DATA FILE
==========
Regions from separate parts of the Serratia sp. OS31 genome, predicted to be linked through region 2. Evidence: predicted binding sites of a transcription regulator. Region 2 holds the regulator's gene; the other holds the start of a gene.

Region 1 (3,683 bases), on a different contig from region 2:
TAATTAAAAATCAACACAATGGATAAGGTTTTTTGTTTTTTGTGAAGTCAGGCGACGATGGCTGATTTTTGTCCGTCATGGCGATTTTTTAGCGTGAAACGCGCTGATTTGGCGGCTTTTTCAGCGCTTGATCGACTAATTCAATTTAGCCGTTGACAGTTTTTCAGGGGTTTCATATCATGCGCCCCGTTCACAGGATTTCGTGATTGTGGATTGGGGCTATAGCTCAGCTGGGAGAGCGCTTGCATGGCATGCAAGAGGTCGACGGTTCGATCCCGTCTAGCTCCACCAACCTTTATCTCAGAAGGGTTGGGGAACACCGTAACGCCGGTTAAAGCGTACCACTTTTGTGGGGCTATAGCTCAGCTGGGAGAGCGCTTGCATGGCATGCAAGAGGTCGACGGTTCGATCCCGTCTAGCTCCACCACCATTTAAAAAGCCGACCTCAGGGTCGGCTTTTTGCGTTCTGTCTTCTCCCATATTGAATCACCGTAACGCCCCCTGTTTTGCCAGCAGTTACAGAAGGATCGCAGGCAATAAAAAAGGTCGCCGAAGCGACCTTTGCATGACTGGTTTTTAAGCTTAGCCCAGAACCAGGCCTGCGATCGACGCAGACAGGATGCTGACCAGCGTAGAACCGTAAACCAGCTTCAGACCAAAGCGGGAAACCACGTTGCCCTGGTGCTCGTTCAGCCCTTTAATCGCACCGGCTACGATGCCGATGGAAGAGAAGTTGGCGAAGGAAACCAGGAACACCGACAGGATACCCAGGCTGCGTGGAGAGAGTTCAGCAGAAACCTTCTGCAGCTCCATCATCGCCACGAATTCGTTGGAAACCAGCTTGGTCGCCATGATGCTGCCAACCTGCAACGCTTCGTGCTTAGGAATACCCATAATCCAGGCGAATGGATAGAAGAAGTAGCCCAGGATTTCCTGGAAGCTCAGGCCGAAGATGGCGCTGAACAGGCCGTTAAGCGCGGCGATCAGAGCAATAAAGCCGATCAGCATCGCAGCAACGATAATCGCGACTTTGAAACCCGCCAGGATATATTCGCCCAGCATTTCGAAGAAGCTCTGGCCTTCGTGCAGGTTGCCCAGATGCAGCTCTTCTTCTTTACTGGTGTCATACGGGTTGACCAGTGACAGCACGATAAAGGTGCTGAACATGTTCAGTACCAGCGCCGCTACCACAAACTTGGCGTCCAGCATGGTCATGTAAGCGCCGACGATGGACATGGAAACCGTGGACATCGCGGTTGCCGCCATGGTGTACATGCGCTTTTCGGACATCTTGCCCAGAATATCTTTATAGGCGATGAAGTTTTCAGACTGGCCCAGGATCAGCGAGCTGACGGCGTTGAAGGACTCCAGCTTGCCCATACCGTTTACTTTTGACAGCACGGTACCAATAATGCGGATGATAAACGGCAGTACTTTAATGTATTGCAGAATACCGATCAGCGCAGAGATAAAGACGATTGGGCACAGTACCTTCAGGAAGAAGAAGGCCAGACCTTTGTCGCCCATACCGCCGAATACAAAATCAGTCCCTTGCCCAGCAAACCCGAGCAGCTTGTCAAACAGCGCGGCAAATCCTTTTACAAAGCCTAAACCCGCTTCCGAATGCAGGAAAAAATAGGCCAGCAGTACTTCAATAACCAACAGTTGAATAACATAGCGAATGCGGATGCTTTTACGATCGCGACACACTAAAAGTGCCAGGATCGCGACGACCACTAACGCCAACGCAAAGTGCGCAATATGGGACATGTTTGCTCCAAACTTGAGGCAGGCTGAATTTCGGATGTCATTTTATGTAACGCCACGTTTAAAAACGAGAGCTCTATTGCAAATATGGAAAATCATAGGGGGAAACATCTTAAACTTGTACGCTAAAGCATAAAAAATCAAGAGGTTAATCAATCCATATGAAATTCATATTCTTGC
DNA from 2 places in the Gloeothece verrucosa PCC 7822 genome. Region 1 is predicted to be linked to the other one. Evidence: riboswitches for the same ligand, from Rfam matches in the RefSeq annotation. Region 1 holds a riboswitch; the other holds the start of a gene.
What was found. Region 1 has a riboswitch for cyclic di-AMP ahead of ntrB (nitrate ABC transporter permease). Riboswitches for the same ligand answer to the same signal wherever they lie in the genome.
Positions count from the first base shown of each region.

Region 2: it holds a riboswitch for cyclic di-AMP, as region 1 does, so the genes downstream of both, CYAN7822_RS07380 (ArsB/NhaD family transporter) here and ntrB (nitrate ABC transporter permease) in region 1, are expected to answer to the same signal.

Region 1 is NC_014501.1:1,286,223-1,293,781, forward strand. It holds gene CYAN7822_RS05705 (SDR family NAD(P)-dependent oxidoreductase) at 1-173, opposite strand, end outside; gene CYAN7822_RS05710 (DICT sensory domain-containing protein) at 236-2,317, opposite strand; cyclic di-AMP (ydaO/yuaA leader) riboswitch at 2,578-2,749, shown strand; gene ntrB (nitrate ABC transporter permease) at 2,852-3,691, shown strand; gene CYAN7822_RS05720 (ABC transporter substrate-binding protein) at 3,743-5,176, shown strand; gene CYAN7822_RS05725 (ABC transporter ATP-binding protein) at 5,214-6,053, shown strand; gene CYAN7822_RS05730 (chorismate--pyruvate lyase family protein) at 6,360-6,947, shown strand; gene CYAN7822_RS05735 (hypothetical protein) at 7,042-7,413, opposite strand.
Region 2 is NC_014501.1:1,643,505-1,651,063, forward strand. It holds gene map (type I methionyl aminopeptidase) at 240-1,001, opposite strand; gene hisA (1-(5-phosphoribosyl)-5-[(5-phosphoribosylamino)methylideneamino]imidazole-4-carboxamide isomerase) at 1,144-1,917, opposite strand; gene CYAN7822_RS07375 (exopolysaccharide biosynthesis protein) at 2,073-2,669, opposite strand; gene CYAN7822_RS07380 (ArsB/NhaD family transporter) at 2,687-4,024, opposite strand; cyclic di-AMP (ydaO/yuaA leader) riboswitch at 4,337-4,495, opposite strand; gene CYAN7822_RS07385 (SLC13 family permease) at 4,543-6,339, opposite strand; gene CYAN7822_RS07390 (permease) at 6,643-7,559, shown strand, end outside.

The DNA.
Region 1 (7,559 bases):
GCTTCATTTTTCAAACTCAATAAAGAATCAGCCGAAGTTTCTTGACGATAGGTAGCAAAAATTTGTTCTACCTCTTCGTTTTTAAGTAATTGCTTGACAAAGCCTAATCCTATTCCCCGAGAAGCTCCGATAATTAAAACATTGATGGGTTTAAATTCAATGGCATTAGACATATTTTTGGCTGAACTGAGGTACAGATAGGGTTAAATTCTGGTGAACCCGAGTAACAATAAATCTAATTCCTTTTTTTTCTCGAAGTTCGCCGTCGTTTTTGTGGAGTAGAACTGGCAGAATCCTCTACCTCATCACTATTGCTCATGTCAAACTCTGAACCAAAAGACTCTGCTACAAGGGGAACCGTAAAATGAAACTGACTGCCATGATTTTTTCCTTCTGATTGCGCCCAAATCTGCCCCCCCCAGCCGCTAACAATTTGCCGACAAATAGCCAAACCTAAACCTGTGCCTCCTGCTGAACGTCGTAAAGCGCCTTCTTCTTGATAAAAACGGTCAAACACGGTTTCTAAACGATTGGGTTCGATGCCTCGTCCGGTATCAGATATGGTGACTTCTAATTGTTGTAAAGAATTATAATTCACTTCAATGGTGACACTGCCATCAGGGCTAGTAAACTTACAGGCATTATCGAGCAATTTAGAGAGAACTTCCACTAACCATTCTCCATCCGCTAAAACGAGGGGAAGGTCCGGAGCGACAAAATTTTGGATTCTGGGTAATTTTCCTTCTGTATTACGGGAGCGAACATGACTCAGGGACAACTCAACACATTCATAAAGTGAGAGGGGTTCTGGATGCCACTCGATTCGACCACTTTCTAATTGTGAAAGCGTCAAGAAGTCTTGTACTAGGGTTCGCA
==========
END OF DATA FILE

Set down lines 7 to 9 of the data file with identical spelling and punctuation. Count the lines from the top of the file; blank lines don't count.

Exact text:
Region 2: it holds a riboswitch for cyclic di-AMP, as region 1 does, so the genes downstream of both, CYAN7822_RS07380 (ArsB/NhaD family transporter) here and ntrB (nitrate ABC transporter permease) in region 1, are expected to answer to the same signal.

Region 1 is NC_014501.1:1,286,223-1,293,781, forward strand. It holds gene CYAN7822_RS05705 (SDR family NAD(P)-dependent oxidoreductase) at 1-173, opposite strand, end outside; gene CYAN7822_RS05710 (DICT sensory domain-containing protein) at 236-2,317, opposite strand; cyclic di-AMP (ydaO/yuaA leader) riboswitch at 2,578-2,749, shown strand; gene ntrB (nitrate ABC transporter permease) at 2,852-3,691, shown strand; gene CYAN7822_RS05720 (ABC transporter substrate-binding protein) at 3,743-5,176, shown strand; gene CYAN7822_RS05725 (ABC transporter ATP-binding protein) at 5,214-6,053, shown strand; gene CYAN7822_RS05730 (chorismate--pyruvate lyase family protein) at 6,360-6,947, shown strand; gene CYAN7822_RS05735 (hypothetical protein) at 7,042-7,413, opposite strand.
Region 2 is NC_014501.1:1,643,505-1,651,063, forward strand. It holds gene map (type I methionyl aminopeptidase) at 240-1,001, opposite strand; gene hisA (1-(5-phosphoribosyl)-5-[(5-phosphoribosylamino)methylideneamino]imidazole-4-carboxamide isomerase) at 1,144-1,917, opposite strand; gene CYAN7822_RS07375 (exopolysaccharide biosynthesis protein) at 2,073-2,669, opposite strand; gene CYAN7822_RS07380 (ArsB/NhaD family transporter) at 2,687-4,024, opposite strand; cyclic di-AMP (ydaO/yuaA leader) riboswitch at 4,337-4,495, opposite strand; gene CYAN7822_RS07385 (SLC13 family permease) at 4,543-6,339, opposite strand; gene CYAN7822_RS07390 (permease) at 6,643-7,559, shown strand, end outside.